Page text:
[But you may think, if I follow the Law, I won’t be a slave to sin. I want you to see that the Law actually only increases my sin. I need to have something more fruitful operating in my life than the Law.]  I am speaking now, brothers, to you who are familiar with the Law. Do you realize the Law has dominion over a man only while he is alive? For a woman who has a husband is bound by the Law to her husband when he is alive, but when her husband dies, she is released from her husband by the Law. So then, while her husband is alive, if she lives with another man, she will be called an adulteress. But if her husband dies, she is free from the law [that bound her] and will not be an adulteress if she marries another man.

We are no longer married or bound to the Law

4 In the same way, my brothers, you died to the Law through the [crucifixion of the] body of the Anointed One [once you accepted him as your redeemer who took your place], so that you can become married to someone else – to him who was raised from the dead – so that you could become fruitful to God. [We were bound to the Law as though married, but it was a barren marriage without children. We died through the death of Jesus when we chose him as our substitute. We became part of him, and we died when he died, and we rose when he rose to life again. Since we have died, our marriage is ended, and we are no longer bound to the Law and our former sinful way of life. This is true for us even if we are non-Jews, with no written law, yet still trying to be righteous through our own efforts. Instead, we are united with the Anointed One, and this marriage is not barren, but is very fruitful because of his life in us.]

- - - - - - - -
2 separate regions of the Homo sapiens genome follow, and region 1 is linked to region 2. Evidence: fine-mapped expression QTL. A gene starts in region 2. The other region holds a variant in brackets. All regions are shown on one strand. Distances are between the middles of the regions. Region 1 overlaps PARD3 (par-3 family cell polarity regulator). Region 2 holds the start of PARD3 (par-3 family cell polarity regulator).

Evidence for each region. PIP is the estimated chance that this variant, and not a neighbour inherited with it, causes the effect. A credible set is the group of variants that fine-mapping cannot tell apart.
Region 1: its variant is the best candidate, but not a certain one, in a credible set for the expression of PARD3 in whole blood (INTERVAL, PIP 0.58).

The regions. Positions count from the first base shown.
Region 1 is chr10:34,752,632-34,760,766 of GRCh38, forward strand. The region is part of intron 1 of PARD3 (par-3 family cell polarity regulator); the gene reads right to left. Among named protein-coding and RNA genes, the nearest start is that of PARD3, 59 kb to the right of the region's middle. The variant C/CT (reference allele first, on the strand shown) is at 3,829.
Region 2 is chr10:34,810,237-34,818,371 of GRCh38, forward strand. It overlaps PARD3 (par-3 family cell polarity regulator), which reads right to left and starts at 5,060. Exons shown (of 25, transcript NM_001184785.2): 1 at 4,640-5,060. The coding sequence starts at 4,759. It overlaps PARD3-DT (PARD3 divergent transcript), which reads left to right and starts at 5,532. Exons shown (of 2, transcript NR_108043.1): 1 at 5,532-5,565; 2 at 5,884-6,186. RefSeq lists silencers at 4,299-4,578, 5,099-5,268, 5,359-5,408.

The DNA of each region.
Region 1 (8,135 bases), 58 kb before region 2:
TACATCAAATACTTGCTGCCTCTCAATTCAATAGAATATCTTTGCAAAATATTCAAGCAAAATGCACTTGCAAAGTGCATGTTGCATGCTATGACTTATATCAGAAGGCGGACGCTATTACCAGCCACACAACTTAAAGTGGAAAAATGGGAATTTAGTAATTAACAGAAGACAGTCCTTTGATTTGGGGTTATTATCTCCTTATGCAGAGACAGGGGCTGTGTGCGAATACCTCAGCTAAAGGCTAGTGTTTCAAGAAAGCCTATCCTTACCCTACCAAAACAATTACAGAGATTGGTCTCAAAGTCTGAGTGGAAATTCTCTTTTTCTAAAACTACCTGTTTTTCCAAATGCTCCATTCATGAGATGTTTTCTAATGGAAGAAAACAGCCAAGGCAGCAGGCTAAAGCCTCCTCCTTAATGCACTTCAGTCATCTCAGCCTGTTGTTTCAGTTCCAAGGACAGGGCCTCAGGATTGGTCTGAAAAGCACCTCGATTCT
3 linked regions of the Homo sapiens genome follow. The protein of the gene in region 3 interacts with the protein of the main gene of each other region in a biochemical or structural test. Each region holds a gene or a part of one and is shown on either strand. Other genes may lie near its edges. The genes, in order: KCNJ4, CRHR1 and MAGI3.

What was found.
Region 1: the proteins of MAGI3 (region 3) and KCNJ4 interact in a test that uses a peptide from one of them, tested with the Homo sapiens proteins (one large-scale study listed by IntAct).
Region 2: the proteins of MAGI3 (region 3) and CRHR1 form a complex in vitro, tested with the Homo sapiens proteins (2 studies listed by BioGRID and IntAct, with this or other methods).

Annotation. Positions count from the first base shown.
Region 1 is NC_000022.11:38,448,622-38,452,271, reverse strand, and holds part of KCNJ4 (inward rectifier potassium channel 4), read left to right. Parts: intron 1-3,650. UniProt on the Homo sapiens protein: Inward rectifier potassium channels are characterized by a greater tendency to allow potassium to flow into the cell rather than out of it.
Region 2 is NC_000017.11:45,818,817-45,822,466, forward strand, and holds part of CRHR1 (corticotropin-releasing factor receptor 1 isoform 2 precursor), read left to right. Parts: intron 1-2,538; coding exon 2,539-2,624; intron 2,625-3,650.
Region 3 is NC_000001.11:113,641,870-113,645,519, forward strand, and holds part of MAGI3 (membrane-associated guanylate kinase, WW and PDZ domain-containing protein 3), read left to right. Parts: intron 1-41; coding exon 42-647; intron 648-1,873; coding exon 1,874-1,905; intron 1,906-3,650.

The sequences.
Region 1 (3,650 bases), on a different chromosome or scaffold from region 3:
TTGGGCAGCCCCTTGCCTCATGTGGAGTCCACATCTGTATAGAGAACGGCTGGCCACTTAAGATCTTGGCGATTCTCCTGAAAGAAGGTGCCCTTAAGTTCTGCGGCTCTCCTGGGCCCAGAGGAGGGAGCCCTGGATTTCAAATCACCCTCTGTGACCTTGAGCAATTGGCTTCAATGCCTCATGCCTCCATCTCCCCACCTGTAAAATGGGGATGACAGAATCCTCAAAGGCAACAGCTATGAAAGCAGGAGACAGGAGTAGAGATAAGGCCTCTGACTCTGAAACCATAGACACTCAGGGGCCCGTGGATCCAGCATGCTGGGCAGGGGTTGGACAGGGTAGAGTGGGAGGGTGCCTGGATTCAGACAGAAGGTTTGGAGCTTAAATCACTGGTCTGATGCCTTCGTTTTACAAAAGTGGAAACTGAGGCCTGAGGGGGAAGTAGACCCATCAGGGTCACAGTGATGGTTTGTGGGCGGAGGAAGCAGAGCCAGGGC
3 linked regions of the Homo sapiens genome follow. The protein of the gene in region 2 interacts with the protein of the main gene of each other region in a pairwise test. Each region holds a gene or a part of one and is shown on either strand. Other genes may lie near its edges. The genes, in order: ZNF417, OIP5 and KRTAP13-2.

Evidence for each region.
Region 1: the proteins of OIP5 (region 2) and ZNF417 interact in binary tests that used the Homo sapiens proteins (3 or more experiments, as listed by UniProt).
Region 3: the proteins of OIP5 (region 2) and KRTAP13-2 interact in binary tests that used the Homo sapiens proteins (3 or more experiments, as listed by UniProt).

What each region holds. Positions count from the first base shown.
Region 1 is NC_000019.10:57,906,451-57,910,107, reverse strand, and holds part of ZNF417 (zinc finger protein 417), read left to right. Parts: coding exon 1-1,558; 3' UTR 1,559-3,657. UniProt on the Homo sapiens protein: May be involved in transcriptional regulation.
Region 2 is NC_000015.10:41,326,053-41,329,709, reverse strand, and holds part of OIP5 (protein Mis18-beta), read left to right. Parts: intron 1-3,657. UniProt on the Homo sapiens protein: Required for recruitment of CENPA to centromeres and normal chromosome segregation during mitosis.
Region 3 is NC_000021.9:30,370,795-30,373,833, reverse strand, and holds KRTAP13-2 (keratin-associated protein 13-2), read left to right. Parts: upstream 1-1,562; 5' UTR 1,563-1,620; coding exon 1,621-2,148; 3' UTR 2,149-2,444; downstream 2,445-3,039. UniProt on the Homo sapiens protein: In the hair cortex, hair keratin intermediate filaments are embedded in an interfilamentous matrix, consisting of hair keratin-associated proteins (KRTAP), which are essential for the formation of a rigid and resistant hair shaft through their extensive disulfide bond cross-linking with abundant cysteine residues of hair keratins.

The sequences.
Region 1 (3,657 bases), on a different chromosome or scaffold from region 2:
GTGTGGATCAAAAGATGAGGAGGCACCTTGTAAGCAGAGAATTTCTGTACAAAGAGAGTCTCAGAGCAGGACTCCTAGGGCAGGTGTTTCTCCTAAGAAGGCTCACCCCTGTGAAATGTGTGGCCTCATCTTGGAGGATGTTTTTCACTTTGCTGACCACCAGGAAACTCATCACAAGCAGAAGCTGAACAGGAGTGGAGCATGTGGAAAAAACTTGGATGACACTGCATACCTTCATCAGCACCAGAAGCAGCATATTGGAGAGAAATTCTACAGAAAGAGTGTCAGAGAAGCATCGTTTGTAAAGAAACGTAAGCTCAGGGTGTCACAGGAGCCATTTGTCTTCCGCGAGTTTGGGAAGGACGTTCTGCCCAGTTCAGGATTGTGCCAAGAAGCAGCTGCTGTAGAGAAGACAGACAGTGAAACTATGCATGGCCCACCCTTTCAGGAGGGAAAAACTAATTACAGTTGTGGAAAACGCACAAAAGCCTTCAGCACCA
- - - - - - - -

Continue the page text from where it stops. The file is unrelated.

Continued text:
5 For when we were in the flesh [before we were born again through our faith in Jesus], the desire of our sins, aroused by the Law, worked in our bodily parts to bear fruit toward death. [The life force that God put into man, once warped by sin, caused us to seek whatever we desire. And the Law through its rules, while making it clearer what was wrong, only heightened our cleverness to find ways around the rules to serve ourselves.] But now we have been set free from the Law to which we were bound, since we have died, so that we can serve in newness of [life following] the Spirit rather than the old way of [life following] the letter [, trying through the effort of our will to control our sinful pursuit of fulfilling our desires].

Sin uses the Law to bring about evil desire